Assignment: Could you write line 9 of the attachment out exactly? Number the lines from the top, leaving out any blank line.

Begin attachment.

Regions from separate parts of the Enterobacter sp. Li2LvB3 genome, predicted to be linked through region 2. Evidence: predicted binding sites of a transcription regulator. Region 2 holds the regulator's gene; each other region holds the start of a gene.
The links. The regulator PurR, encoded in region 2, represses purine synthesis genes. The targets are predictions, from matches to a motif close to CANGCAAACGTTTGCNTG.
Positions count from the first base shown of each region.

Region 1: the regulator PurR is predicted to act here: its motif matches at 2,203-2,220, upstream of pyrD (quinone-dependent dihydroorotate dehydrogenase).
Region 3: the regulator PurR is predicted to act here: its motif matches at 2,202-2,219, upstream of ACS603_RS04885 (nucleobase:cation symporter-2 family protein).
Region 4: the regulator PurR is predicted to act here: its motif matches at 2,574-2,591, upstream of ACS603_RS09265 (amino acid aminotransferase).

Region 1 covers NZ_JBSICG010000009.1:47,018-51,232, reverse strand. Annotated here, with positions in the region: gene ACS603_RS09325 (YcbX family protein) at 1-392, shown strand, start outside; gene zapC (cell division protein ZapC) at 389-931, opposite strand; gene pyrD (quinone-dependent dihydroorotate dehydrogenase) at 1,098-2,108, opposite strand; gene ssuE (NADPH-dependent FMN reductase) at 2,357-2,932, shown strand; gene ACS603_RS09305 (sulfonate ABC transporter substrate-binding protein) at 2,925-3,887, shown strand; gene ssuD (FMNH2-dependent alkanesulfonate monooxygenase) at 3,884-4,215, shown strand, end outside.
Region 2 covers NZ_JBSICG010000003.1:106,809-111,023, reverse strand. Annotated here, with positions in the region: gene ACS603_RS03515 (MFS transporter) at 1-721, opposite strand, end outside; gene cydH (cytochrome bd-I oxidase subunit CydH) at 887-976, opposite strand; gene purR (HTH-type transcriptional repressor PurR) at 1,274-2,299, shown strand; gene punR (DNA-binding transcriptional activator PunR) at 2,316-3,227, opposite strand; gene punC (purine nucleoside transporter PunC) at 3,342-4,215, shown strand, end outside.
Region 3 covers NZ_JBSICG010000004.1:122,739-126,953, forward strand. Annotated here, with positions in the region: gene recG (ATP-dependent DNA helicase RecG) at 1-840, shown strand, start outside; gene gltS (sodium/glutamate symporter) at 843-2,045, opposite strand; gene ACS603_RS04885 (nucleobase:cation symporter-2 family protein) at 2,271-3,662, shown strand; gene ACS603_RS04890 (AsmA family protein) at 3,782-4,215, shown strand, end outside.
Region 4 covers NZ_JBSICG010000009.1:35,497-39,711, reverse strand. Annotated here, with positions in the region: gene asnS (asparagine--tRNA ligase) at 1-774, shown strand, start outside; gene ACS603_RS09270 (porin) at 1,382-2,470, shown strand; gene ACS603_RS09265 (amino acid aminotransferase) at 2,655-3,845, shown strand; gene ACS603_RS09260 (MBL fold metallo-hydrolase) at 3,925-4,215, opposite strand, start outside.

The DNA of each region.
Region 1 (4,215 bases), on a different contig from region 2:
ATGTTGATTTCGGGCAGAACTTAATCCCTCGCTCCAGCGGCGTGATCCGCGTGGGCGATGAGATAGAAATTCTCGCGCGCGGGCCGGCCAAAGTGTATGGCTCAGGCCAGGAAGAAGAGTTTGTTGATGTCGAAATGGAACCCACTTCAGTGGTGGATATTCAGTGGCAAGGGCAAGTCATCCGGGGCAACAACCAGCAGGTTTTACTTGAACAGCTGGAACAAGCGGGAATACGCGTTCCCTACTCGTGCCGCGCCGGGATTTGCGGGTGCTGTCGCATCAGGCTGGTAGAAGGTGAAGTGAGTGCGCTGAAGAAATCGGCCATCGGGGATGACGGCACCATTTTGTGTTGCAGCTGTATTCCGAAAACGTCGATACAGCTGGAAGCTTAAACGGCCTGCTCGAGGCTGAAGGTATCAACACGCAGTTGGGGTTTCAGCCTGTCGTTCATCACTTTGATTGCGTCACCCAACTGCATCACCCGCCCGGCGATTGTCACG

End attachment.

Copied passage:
Region 3 covers NZ_JBSICG010000004.1:122,739-126,953, forward strand. Annotated here, with positions in the region: gene recG (ATP-dependent DNA helicase RecG) at 1-840, shown strand, start outside; gene gltS (sodium/glutamate symporter) at 843-2,045, opposite strand; gene ACS603_RS04885 (nucleobase:cation symporter-2 family protein) at 2,271-3,662, shown strand; gene ACS603_RS04890 (AsmA family protein) at 3,782-4,215, shown strand, end outside.